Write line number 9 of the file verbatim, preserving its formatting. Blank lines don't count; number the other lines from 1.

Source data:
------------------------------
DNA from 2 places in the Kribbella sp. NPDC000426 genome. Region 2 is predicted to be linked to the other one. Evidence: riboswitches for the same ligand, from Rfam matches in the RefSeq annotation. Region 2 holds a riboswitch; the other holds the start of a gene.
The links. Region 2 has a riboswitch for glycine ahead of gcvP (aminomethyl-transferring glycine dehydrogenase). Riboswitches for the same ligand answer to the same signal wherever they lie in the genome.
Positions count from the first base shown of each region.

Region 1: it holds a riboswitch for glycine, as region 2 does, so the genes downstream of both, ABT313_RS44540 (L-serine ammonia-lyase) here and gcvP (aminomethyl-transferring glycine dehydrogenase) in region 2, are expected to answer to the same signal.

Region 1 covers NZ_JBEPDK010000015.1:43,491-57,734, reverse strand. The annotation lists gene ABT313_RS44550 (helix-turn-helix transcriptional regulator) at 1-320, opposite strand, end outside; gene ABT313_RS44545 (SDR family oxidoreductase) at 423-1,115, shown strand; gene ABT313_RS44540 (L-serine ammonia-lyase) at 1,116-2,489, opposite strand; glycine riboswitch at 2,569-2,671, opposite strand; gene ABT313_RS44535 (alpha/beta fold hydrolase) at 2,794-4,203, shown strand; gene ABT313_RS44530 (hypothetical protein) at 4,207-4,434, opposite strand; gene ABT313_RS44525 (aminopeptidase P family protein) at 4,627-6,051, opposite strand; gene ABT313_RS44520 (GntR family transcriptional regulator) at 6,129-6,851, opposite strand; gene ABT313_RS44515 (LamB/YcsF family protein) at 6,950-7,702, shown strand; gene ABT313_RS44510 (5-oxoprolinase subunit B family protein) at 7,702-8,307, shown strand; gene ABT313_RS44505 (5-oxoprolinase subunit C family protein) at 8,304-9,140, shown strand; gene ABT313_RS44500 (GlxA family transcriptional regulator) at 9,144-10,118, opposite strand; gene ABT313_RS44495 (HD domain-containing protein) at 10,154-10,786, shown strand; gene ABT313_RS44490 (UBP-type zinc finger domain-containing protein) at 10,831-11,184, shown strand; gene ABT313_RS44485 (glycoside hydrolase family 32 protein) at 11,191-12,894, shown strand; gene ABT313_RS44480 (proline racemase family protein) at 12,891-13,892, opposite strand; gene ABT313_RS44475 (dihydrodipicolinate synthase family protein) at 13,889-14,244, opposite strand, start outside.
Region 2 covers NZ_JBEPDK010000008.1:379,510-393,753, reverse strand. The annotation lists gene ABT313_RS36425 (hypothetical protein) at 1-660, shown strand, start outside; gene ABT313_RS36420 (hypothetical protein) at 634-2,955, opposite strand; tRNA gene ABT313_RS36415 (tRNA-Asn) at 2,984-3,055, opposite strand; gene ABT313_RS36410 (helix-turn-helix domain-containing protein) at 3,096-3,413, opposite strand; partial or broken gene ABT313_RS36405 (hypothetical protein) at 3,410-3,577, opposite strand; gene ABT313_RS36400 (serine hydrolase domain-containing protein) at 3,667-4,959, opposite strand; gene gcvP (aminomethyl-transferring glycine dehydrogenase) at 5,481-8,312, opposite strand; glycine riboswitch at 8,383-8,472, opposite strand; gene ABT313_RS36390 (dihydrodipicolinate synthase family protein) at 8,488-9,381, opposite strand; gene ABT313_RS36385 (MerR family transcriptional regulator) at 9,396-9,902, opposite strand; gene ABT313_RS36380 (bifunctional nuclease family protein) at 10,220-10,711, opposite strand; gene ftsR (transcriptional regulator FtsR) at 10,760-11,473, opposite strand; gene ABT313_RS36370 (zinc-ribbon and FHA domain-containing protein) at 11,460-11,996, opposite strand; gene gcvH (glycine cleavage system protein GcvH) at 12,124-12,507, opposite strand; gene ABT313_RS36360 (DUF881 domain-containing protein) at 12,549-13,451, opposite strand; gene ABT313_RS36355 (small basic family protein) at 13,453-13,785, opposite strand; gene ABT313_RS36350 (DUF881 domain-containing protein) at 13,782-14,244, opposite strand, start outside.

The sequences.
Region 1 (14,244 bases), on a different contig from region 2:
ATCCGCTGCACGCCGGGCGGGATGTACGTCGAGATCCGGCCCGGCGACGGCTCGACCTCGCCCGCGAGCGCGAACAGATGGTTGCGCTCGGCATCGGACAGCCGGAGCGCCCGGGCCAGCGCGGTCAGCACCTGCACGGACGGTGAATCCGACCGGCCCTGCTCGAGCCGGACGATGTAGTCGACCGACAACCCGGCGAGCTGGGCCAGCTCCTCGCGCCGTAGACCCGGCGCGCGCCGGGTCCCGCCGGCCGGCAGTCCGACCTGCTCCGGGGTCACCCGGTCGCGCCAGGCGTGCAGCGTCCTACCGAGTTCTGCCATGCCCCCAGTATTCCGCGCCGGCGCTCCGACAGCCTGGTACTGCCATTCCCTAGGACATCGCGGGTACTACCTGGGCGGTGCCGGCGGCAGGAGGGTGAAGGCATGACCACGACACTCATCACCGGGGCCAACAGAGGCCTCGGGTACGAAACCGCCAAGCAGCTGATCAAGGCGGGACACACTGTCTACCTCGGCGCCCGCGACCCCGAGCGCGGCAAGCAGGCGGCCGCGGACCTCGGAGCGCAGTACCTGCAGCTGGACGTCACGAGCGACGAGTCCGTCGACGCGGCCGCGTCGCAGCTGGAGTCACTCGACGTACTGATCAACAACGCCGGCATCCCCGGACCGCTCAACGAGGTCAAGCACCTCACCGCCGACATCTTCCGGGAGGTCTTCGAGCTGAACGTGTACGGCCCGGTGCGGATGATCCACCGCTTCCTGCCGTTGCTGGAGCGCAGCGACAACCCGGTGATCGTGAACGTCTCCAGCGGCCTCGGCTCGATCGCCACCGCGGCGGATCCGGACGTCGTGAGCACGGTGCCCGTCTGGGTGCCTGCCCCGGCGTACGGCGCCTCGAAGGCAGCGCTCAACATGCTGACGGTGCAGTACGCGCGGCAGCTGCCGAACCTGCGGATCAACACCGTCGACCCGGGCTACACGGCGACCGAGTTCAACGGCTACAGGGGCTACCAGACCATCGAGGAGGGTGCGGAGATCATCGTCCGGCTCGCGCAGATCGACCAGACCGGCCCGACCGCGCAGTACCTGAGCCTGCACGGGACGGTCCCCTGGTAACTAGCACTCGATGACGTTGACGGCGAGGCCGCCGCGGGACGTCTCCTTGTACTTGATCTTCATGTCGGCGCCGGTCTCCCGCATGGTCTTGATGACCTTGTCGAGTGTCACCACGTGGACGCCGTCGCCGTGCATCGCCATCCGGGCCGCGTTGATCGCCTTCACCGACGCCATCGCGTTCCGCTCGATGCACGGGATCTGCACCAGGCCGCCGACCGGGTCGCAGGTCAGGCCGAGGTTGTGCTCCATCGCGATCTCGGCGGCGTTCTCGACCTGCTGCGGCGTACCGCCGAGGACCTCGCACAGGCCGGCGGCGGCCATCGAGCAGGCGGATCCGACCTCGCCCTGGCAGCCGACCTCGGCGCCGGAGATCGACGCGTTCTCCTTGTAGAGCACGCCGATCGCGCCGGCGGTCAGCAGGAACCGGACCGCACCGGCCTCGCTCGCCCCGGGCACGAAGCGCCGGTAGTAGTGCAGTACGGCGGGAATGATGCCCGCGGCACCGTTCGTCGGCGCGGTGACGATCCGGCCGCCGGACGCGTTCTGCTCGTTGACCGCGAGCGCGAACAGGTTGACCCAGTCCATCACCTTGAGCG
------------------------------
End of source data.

ATCCGCTGCACGCCGGGCGGGATGTACGTCGAGATCCGGCCCGGCGACGGCTCGACCTCGCCCGCGAGCGCGAACAGATGGTTGCGCTCGGCATCGGACAGCCGGAGCGCCCGGGCCAGCGCGGTCAGCACCTGCACGGACGGTGAATCCGACCGGCCCTGCTCGAGCCGGACGATGTAGTCGACCGACAACCCGGCGAGCTGGGCCAGCTCCTCGCGCCGTAGACCCGGCGCGCGCCGGGTCCCGCCGGCCGGCAGTCCGACCTGCTCCGGGGTCACCCGGTCGCGCCAGGCGTGCAGCGTCCTACCGAGTTCTGCCATGCCCCCAGTATTCCGCGCCGGCGCTCCGACAGCCTGGTACTGCCATTCCCTAGGACATCGCGGGTACTACCTGGGCGGTGCCGGCGGCAGGAGGGTGAAGGCATGACCACGACACTCATCACCGGGGCCAACAGAGGCCTCGGGTACGAAACCGCCAAGCAGCTGATCAAGGCGGGACACACTGTCTACCTCGGCGCCCGCGACCCCGAGCGCGGCAAGCAGGCGGCCGCGGACCTCGGAGCGCAGTACCTGCAGCTGGACGTCACGAGCGACGAGTCCGTCGACGCGGCCGCGTCGCAGCTGGAGTCACTCGACGTACTGATCAACAACGCCGGCATCCCCGGACCGCTCAACGAGGTCAAGCACCTCACCGCCGACATCTTCCGGGAGGTCTTCGAGCTGAACGTGTACGGCCCGGTGCGGATGATCCACCGCTTCCTGCCGTTGCTGGAGCGCAGCGACAACCCGGTGATCGTGAACGTCTCCAGCGGCCTCGGCTCGATCGCCACCGCGGCGGATCCGGACGTCGTGAGCACGGTGCCCGTCTGGGTGCCTGCCCCGGCGTACGGCGCCTCGAAGGCAGCGCTCAACATGCTGACGGTGCAGTACGCGCGGCAGCTGCCGAACCTGCGGATCAACACCGTCGACCCGGGCTACACGGCGACCGAGTTCAACGGCTACAGGGGCTACCAGACCATCGAGGAGGGTGCGGAGATCATCGTCCGGCTCGCGCAGATCGACCAGACCGGCCCGACCGCGCAGTACCTGAGCCTGCACGGGACGGTCCCCTGGTAACTAGCACTCGATGACGTTGACGGCGAGGCCGCCGCGGGACGTCTCCTTGTACTTGATCTTCATGTCGGCGCCGGTCTCCCGCATGGTCTTGATGACCTTGTCGAGTGTCACCACGTGGACGCCGTCGCCGTGCATCGCCATCCGGGCCGCGTTGATCGCCTTCACCGACGCCATCGCGTTCCGCTCGATGCACGGGATCTGCACCAGGCCGCCGACCGGGTCGCAGGTCAGGCCGAGGTTGTGCTCCATCGCGATCTCGGCGGCGTTCTCGACCTGCTGCGGCGTACCGCCGAGGACCTCGCACAGGCCGGCGGCGGCCATCGAGCAGGCGGATCCGACCTCGCCCTGGCAGCCGACCTCGGCGCCGGAGATCGACGCGTTCTCCTTGTAGAGCACGCCGATCGCGCCGGCGGTCAGCAGGAACCGGACCGCACCGGCCTCGCTCGCCCCGGGCACGAAGCGCCGGTAGTAGTGCAGTACGGCGGGAATGATGCCCGCGGCACCGTTCGTCGGCGCGGTGACGATCCGGCCGCCGGACGCGTTCTGCTCGTTGACCGCGAGCGCGAACAGGTTGACCCAGTCCATCACCTTGAGCG